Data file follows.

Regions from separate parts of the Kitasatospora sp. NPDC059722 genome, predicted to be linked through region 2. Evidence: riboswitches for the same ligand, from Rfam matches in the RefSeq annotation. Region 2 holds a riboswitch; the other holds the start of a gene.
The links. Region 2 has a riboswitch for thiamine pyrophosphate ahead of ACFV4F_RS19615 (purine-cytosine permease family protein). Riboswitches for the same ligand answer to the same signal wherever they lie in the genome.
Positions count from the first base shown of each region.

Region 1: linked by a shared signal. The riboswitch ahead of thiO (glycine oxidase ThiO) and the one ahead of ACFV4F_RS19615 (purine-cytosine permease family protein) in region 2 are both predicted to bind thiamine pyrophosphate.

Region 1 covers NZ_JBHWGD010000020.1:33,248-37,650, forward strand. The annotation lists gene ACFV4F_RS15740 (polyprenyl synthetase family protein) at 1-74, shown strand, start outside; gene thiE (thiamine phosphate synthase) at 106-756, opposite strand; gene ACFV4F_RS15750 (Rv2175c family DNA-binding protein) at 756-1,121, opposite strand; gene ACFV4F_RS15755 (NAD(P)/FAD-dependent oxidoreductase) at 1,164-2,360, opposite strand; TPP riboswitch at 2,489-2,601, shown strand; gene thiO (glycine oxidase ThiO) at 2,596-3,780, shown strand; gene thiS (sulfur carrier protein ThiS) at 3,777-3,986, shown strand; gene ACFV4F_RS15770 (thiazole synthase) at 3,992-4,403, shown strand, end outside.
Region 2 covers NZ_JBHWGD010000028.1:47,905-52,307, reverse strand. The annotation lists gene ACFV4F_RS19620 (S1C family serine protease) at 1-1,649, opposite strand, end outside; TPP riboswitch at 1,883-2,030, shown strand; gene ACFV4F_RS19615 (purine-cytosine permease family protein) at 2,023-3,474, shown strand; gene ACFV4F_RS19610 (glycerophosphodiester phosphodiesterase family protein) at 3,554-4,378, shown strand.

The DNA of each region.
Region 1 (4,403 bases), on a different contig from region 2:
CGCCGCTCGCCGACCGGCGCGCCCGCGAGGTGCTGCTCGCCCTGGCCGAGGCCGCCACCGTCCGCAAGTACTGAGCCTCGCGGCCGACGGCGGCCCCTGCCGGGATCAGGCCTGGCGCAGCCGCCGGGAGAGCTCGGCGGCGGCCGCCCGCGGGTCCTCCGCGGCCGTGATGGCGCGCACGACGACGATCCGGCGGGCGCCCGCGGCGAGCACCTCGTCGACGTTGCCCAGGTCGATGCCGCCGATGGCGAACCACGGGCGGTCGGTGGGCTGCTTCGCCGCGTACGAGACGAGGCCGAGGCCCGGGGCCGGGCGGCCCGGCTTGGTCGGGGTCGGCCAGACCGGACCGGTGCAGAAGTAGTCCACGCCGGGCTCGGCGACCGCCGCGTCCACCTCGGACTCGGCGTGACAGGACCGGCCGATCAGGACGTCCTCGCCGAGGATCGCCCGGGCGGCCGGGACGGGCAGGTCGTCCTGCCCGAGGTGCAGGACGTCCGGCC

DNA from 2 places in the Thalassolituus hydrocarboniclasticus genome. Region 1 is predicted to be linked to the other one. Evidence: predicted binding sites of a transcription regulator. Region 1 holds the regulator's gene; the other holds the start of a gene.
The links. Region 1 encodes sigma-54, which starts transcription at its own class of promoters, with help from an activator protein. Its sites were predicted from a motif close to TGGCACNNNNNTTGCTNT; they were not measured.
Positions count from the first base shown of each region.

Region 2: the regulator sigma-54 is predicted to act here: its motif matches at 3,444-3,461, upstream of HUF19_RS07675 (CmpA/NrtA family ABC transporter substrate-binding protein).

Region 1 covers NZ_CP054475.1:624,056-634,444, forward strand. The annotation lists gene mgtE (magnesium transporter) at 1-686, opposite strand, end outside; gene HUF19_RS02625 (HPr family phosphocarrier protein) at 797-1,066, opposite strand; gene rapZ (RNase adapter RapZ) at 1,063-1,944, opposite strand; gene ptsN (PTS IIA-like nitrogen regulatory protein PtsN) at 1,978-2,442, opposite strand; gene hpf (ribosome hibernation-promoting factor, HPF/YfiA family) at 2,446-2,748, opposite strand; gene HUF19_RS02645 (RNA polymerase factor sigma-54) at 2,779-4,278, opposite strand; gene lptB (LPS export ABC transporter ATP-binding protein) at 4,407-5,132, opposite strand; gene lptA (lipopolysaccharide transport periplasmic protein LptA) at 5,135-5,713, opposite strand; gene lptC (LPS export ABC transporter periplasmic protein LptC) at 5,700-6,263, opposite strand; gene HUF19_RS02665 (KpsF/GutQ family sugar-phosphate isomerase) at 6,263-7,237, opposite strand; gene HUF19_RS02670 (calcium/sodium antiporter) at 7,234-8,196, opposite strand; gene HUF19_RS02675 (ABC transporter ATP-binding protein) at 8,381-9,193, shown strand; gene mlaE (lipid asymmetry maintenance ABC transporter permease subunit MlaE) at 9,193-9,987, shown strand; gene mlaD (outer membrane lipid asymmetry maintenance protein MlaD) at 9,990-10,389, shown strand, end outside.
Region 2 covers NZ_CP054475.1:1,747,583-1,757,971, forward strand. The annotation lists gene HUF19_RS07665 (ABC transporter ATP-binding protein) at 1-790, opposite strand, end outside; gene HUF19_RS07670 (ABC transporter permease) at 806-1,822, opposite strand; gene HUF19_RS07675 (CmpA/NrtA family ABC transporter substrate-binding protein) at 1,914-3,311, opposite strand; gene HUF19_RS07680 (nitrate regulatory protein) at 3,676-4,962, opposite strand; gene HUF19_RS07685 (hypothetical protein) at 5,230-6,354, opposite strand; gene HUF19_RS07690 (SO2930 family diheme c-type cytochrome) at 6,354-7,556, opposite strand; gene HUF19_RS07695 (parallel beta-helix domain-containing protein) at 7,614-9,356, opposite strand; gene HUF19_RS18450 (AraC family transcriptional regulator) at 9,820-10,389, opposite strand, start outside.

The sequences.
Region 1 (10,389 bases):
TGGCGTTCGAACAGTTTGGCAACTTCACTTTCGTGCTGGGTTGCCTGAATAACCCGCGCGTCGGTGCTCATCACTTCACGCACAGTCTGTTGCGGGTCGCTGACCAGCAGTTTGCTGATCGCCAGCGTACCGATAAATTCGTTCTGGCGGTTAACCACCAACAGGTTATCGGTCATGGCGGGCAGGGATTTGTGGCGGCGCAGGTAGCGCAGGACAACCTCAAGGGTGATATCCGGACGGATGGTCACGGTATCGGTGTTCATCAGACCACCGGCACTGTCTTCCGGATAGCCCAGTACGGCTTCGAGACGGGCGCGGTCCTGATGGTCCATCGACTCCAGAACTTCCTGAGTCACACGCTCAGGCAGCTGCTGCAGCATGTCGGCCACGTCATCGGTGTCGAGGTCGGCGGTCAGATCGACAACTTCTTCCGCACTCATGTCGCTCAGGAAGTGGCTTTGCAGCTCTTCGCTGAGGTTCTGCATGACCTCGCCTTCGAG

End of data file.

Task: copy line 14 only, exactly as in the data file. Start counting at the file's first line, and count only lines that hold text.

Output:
Region 1 covers NZ_CP054475.1:624,056-634,444, forward strand. The annotation lists gene mgtE (magnesium transporter) at 1-686, opposite strand, end outside; gene HUF19_RS02625 (HPr family phosphocarrier protein) at 797-1,066, opposite strand; gene rapZ (RNase adapter RapZ) at 1,063-1,944, opposite strand; gene ptsN (PTS IIA-like nitrogen regulatory protein PtsN) at 1,978-2,442, opposite strand; gene hpf (ribosome hibernation-promoting factor, HPF/YfiA family) at 2,446-2,748, opposite strand; gene HUF19_RS02645 (RNA polymerase factor sigma-54) at 2,779-4,278, opposite strand; gene lptB (LPS export ABC transporter ATP-binding protein) at 4,407-5,132, opposite strand; gene lptA (lipopolysaccharide transport periplasmic protein LptA) at 5,135-5,713, opposite strand; gene lptC (LPS export ABC transporter periplasmic protein LptC) at 5,700-6,263, opposite strand; gene HUF19_RS02665 (KpsF/GutQ family sugar-phosphate isomerase) at 6,263-7,237, opposite strand; gene HUF19_RS02670 (calcium/sodium antiporter) at 7,234-8,196, opposite strand; gene HUF19_RS02675 (ABC transporter ATP-binding protein) at 8,381-9,193, shown strand; gene mlaE (lipid asymmetry maintenance ABC transporter permease subunit MlaE) at 9,193-9,987, shown strand; gene mlaD (outer membrane lipid asymmetry maintenance protein MlaD) at 9,990-10,389, shown strand, end outside.